Department of Climate and Space Sciences and Engineering in the College of Engineering at the University of Michigan


CLaSP welcomes two new faculty

Posted: October 2, 2018

CLaSP welcomes two new faculty

Climate & Space was very fortunate to add two new faculty members this year: Assistant Professor Ashley Payne, and Assistant Professor Ángel Adames-Corraliza.

Assistant Professor Ashley Payne

Born in Boston, MA. and raised in Austin, TX., Ashley Payne completed her B.S. in geoscience at the University of Texas, and received her M.S. (2012) and Ph.D. (2016) in Earth System Science at the University of California, Irvine, advised by Gudrun Magnusdottir.

Her fascination with the physical world developed early. “My interest in science started with extreme weather and Indiana Jones. Growing up in Texas, I experienced several tornado outbreaks that were both terrifying and exciting and drove my interest in the physical sciences.” After a short digression in anthropology, she found her way into an introductory course in geology and loved it. “Pursuing an undergraduate paleoclimate research project and talking with the growing group of climate faculty in the department help me focus on what truly interested me.”

Ashley came to CLaSP in September, 2016 as a University of Michigan President’s Postdoctoral Fellow to work with Prof. Christiane Jablonowski. “I was interested in extending my work using numerical modeling,” she says. “Christiane is a known expert in the field and was suggested to me as a potential postdoc mentor. I was fortunate to be awarded a President’s Postdoctoral Fellowship which gave me the independence to expand my research.”She was named Assistant Professor in September of this year.

Prof. Payne is interested in the large scale dynamics that influence the impacts, characteristics and climatology of extreme weather events in past, present and future climates. She uses process-based studies for model evaluation and employs simple experiments to develop a mechanistic understanding of weather extremes. "My current focus is on understanding factors that influence atmospheric river persistence and duration. I am interested in testing the hypothesis that knowledge of the driving mechanisms behind the formation and development of atmospheric rivers will improve medium to long-term forecasts of their intensity at landfall."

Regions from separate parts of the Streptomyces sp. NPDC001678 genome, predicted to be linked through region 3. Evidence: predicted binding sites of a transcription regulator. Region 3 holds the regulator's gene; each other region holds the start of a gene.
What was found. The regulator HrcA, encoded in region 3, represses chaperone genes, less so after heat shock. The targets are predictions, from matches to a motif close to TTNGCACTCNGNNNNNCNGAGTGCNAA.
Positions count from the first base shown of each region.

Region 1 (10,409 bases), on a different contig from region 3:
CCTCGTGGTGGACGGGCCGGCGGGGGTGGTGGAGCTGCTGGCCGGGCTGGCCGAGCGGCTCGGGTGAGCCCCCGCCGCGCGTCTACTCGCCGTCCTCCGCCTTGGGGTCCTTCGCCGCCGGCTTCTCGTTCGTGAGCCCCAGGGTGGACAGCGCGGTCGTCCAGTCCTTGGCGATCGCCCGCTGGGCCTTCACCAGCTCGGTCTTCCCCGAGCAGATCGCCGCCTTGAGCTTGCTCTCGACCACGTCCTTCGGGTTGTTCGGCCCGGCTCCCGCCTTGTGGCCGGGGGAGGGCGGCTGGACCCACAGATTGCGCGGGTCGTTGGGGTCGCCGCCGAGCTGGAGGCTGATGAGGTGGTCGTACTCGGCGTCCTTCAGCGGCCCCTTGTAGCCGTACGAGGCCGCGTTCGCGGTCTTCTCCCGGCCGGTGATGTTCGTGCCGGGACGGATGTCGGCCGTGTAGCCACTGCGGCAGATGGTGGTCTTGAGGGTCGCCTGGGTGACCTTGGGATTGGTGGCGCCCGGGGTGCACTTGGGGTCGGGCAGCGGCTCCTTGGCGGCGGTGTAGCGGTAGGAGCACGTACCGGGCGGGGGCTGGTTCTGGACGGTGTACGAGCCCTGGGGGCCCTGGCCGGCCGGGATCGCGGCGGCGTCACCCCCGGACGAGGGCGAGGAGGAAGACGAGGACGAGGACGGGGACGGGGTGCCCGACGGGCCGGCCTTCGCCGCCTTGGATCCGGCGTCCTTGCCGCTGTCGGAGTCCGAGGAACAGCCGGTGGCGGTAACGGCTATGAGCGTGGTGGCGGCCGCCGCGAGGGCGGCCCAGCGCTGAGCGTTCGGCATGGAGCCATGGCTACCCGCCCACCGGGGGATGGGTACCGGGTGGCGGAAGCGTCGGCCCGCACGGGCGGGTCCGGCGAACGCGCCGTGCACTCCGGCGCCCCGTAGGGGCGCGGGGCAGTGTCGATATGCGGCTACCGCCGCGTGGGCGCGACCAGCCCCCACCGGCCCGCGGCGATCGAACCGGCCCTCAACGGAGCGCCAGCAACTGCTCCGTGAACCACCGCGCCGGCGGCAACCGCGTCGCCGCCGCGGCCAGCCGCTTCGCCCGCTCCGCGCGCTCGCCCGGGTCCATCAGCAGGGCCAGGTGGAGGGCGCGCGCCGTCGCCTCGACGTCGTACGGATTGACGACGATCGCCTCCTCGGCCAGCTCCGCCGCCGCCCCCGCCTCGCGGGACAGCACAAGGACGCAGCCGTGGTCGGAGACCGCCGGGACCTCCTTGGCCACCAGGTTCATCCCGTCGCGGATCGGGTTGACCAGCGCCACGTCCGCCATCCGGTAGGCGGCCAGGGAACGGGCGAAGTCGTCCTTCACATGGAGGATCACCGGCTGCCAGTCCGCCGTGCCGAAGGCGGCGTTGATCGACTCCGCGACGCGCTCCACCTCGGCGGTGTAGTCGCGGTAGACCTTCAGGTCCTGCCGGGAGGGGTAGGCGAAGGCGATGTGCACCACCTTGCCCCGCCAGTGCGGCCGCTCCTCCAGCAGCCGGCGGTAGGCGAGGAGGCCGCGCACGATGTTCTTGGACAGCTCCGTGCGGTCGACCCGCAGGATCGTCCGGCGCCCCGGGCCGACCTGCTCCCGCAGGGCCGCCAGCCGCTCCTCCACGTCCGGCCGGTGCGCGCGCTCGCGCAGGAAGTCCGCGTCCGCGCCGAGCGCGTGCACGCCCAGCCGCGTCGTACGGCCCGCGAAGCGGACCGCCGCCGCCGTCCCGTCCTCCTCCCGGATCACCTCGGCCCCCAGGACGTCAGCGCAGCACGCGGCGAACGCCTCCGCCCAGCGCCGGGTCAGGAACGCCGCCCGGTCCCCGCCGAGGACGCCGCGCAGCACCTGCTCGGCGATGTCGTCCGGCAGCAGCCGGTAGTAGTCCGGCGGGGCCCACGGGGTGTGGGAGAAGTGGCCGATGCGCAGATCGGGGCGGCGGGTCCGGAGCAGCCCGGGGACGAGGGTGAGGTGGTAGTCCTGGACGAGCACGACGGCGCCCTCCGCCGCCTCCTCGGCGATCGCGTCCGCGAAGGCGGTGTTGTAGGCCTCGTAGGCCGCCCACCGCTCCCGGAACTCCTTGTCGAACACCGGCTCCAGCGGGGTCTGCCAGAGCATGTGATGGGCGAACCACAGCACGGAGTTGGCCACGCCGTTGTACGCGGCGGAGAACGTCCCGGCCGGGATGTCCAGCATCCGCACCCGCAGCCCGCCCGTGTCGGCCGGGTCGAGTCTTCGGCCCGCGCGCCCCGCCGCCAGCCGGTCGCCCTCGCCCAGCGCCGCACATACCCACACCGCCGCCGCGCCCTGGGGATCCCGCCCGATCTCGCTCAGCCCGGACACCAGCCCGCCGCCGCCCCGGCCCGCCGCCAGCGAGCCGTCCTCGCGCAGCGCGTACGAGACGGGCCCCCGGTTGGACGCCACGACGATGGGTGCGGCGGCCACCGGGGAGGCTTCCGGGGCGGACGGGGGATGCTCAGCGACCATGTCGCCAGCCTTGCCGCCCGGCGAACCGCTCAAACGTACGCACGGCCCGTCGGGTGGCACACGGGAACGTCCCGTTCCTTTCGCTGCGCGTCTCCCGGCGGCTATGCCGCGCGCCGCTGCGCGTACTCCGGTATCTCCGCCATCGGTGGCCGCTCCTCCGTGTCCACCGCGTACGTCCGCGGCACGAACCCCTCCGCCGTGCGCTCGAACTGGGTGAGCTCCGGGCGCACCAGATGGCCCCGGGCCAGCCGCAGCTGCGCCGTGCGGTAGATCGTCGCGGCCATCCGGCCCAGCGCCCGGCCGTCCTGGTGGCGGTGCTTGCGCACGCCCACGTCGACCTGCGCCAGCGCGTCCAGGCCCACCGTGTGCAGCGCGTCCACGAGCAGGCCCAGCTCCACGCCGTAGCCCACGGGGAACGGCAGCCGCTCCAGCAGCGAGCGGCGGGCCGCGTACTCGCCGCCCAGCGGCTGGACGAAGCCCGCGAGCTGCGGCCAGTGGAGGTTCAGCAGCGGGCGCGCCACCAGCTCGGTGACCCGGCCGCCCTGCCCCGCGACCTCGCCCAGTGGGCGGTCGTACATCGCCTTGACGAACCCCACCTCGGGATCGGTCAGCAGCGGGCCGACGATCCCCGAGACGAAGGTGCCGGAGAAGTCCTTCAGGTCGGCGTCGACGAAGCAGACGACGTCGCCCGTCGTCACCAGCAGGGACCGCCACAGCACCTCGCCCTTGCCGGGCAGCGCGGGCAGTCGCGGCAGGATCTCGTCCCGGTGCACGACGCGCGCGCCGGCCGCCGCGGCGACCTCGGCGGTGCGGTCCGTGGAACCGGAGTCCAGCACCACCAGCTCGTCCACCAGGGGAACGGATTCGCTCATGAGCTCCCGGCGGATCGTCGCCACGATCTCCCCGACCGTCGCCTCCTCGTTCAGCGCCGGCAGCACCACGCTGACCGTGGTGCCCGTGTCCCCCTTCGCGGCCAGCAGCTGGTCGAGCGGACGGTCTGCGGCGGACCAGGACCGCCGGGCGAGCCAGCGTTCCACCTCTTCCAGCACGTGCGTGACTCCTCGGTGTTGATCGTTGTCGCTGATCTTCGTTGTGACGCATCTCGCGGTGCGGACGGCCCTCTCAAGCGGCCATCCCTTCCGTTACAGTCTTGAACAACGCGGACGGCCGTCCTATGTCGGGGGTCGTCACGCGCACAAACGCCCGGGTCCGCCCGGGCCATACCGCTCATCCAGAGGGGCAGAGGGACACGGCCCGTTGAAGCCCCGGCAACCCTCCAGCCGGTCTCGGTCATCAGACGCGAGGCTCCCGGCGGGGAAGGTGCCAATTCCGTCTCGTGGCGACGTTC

Assistant Professor Ángel Adames-Corraliza 

Assistant Professor Ángel Adames-Corraliza came to Climate and Space in January of this year. He was born Puerto Rico, and grew up in the town of San Sebastían in the rural northwest section of the country. He received his bachelor's in Physics from the Puerto Rico - Mayagüez in 2010, and his MS and PhD in Atmospheric Sciences from the University of Washington - Seattle in 2016.

“My interest in science was always there,” he says. “It was partly ignited by old books that my dad bought at the flea market when I was very young. I also remember he bought a microscope at the flea market and magnifying glass. I remember that I loved doing experiments with the magnifying glass, trying to burn leaves and papers.”

He says his interest in meteorology came from watching clouds develop during the day, and tracking hurricanes as they moved across the Atlantic. “My dad also bought this old book on weather that had black and white pictures of snowflakes, freezing rain and hail. I thought all of that was super interesting, probably more so because it never happened in Puerto Rico. He says the defining moment was when hurricane Georges crossed the island in 1998. “The experience of living through a hurricane inspired as much intrigue as it did fear and respect.’

Ángel says he became interested in the University of Michigan while attending the NextProf workshop in late 2016. While there, he was impressed by the various initiatives happening at the U-M, as well as the people he met from the CLaSP department. Not long afterward, he heard about an open position at Climate & Space. “So I applied, and here we are.”

Prof. Adames-Corraliza’s research seeks to understand a variety of tropical motion systems and their role in the global climate system. “In particular, I do research in the dynamics of tropical phenomenon and how they impact weather patterns around the globe. An area of special emphasis right now is the role that water vapor has in the organization of rainfall in these systems. I have also tried to understand how tropical phenomena affect wave activity in the midlatitudes and how climate change will affect tropical motion systems. I approach these problems using theory, observations, and state of the art model output.”

The Climate & Space department is very pleased to officially welcome these new faculty members to our team.


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